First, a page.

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Finding Millennial Man: How to Get Into the Mind of Your Target Audience

Written By Jacki Sturkie | Mar 23, 2015

Not every creative gets the luxury of designing or writing to their own demographic. As an oddball female who hates shopping, I don’t even fit the demo I’m in. That’s why survey people run from me at the mall.

So when I get a writing assignment that targets someone I’m clearly not, I have to take a few extra steps to get into another person’s shoes. If that grosses you out as much as renting warm bowling shoes, read on for some new tools to get into the heads of your target audience.

Start with your client

Always ask your client to describe their ideal target. Let’s say our client owns a retail store and wants us to sell modernist home décor to men in their 20s. Since he fits squarely in Millennial territory (born 1980s to 2000s) and people are tripping over themselves to attract this target, we’ll call him “Millennial Man.”

Our client has told us that her ideal Millennial Man wants to create a cool space, but can’t spend a ton of money. If you’re thinking, “Wait, aren’t we just making a stereotype here?” Pretty much. Working with a super-hero stereotype works wonders for me because it’s simple.

Get the artificial facts

To get a peek at the inside world of your target, look for relevant blog posts. Here’s one about Millennials who don’t want to be called “Millennials.”

For specific demographics, search for  “Media Kit + [relevant magazine]”. I thought our guy might read Fast Company, but the demographics indicate more C-level readers who earn six figures. You could consider Fast Company aspirational for our target audience.

At any rate, media kits give you quick facts about whom you’re talking to in a target. If you’re targeting a B2B audience, look at trade associations. Typically, associations sell ad space for trade shows and will have media kits with similar demographic information.

Unreality check

Here’s what we know so far:

Age: 20’s

Sex: Probably

Actual sex: Male

College: Mandatory

Job: Competent, career-driven

Earnings: He’s in his 20s and cash-strapped.

Lifestyle: Urban condo. Maximum hip factor. Minimal space.

Find like-minded publications

I figure our Millennial Man might read Men’s Health because it’s practical. Sometimes a publication’s articles will help you envision your target guy, especially if you can find one on the subject matter. In our case, decorating.

Bingo! There’s an article called “Design 101: Make Your Home Like a Museum – Use artifacts to infuse your space with an eclectic feel”. How the article is written, artwork and tone are all clues that help you understand what makes your fictional guy tick.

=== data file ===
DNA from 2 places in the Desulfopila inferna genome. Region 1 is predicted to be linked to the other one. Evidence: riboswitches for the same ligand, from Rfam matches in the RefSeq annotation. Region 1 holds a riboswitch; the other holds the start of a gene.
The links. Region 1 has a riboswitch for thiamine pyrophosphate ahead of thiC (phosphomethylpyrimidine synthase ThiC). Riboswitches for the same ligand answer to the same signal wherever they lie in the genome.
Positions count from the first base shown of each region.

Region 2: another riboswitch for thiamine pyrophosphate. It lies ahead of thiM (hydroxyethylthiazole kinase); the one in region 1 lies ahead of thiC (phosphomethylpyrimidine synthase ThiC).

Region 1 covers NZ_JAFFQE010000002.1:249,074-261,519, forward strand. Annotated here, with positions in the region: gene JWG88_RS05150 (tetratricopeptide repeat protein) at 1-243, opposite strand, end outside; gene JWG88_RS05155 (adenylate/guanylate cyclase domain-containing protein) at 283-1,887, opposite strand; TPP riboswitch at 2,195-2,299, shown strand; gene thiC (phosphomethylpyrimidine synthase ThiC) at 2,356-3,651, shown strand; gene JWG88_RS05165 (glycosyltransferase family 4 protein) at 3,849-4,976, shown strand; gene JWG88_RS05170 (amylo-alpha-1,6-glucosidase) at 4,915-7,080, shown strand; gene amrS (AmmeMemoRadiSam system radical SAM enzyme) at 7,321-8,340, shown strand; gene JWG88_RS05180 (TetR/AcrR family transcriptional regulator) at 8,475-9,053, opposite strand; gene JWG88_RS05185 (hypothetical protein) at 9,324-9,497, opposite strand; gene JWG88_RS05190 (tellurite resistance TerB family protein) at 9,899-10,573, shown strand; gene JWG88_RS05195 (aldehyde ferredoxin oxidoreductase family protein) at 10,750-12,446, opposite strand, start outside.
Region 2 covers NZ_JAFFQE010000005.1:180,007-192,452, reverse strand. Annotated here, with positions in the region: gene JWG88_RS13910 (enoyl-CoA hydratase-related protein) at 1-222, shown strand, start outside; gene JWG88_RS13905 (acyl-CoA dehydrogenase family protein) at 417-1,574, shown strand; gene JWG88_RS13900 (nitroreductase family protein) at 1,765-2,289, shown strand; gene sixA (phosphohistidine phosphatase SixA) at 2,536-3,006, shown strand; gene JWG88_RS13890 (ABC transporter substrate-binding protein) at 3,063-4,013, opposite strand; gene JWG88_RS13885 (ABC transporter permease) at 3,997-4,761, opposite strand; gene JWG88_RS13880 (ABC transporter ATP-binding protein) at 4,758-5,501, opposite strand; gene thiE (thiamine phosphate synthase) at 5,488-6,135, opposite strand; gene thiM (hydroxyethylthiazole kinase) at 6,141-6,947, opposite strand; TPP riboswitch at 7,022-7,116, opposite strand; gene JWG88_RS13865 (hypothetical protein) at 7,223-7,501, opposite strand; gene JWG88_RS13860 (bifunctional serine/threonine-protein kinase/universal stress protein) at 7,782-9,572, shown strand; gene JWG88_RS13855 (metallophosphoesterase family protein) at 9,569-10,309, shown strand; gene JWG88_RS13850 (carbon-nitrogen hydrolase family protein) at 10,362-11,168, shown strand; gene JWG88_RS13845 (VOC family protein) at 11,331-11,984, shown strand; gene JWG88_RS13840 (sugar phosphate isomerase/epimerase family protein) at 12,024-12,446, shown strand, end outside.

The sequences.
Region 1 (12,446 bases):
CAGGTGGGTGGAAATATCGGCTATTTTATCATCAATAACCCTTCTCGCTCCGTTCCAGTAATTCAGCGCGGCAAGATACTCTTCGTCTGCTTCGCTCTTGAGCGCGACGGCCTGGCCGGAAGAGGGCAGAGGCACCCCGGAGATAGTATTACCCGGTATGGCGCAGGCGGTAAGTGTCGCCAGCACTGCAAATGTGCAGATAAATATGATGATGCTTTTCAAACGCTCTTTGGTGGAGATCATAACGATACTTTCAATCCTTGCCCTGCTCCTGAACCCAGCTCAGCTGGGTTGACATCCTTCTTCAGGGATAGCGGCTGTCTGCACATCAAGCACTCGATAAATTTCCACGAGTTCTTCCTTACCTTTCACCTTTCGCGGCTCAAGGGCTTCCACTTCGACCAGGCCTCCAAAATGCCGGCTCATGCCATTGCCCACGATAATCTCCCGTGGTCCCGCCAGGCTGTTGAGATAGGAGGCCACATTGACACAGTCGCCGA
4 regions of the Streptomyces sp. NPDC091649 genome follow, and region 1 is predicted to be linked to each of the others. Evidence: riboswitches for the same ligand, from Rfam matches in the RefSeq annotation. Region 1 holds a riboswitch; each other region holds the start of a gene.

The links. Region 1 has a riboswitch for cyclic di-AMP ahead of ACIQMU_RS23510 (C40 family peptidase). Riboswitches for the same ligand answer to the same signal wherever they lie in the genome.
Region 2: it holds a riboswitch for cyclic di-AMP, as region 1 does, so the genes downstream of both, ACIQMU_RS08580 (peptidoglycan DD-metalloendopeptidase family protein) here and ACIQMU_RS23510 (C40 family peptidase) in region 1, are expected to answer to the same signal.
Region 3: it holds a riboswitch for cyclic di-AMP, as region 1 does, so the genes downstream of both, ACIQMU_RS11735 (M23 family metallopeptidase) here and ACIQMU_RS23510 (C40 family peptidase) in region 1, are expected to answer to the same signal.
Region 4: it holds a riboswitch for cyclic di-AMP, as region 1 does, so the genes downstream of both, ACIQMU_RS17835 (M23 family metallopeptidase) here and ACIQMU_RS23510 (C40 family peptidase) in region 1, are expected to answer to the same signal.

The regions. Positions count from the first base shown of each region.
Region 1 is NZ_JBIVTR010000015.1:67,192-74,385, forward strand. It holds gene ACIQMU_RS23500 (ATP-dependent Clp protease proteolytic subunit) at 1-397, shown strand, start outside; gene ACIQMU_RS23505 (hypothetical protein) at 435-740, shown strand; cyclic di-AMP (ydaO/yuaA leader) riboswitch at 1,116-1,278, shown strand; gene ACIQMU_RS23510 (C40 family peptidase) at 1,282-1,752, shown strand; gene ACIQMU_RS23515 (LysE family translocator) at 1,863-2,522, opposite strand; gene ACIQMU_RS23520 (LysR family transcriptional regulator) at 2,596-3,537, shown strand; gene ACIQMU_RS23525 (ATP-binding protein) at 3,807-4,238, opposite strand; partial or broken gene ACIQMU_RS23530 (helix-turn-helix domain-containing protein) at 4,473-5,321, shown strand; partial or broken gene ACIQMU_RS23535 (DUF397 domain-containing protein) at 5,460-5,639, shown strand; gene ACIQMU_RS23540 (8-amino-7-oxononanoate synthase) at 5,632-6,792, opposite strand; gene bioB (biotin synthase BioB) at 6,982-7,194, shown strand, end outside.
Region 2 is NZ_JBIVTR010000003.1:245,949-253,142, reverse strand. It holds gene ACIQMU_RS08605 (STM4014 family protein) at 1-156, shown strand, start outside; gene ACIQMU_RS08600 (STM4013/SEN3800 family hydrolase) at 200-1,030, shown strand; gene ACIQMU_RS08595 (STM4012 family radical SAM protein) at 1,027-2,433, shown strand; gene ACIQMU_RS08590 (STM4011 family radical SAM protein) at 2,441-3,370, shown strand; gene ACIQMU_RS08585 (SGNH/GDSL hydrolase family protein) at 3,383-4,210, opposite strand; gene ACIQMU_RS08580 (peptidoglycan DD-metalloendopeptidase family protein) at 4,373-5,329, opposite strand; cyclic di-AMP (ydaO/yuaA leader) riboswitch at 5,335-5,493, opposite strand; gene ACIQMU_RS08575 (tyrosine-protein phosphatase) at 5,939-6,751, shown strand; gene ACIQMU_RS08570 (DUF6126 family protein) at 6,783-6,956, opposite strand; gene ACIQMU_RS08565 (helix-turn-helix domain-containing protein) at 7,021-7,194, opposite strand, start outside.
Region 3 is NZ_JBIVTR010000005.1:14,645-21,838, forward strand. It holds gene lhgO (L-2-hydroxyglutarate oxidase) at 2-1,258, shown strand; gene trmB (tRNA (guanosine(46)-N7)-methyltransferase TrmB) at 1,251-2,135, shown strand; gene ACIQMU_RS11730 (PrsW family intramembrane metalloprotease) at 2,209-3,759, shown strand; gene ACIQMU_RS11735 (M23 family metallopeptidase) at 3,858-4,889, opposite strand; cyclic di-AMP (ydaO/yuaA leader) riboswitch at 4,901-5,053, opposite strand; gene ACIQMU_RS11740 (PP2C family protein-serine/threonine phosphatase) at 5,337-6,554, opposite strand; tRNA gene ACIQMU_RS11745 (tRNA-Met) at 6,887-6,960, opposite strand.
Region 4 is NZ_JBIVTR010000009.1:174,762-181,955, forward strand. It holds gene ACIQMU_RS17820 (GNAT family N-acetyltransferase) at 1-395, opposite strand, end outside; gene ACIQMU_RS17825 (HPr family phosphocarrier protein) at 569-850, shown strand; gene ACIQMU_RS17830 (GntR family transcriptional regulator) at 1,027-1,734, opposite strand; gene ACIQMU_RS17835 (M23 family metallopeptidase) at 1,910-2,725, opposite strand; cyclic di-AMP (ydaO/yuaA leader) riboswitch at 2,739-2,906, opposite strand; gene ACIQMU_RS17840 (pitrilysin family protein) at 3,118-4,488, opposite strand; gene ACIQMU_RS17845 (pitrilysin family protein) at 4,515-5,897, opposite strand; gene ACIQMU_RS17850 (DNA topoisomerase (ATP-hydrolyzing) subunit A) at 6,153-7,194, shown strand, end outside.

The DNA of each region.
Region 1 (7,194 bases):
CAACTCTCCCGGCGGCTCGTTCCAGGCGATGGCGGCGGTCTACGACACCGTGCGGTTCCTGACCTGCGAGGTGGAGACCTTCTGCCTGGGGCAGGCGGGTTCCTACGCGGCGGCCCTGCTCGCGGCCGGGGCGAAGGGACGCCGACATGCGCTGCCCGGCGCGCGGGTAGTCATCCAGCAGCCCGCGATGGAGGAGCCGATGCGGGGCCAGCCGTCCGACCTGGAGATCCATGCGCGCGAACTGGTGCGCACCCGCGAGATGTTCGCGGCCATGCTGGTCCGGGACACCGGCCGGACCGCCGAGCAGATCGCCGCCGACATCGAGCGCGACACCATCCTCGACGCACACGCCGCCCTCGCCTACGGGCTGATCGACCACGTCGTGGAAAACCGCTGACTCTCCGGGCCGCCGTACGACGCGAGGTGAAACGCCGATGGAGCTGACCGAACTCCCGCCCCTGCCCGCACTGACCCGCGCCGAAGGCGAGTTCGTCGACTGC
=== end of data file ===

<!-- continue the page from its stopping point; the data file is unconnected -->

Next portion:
Picture Millennial Man

While you’re looking around Men’s Health, check out the models. They’re not in there by accident. Now you can get an image in your mind of what Millennial Man looks like. One look at their “Style” page and hello, actor Eddie Redmayne pops up. There’s our guy. Fill in more blanks:

Clothes: Clean, casual, occasional scruff. No Dockers. Ever.

Showers: Daily

Hair product: Always

Color choices: Muted with a side of surprise brightness

Apply what you’ve learned

Now that you know more about Millennial Man, the fruits of your research can inform not only the creative, but also your client’s buying decisions. From the article, we can surmise that Millennial Man wants authentic, not reproduction, decor. So your client would do well selling real artifacts instead of reproduced ones. Since you know your guy is cash-strapped, your client might do well pricing the “artifacts” lower than a store like West Elm, but higher than Target. Now that you’re armed with more information, you can get going on creative that zeroes in on what’s important to your client’s target.

Gauge your “Millennialness”

While I was writing this blog, I found this fun online quiz “How Millennial Are You?” that scores exactly how Millennial you are. In case you’re wondering, I’m only a 77. If the online survey could have fled, it would have.

Jacki Sturkie is a copywriter, brand strategist and comedian in Portland, OR. Her book, Sass Mouth, is now available on Amazon.

This work is licensed under a Creative Commons Attribution-ShareAlike 4.0 International License.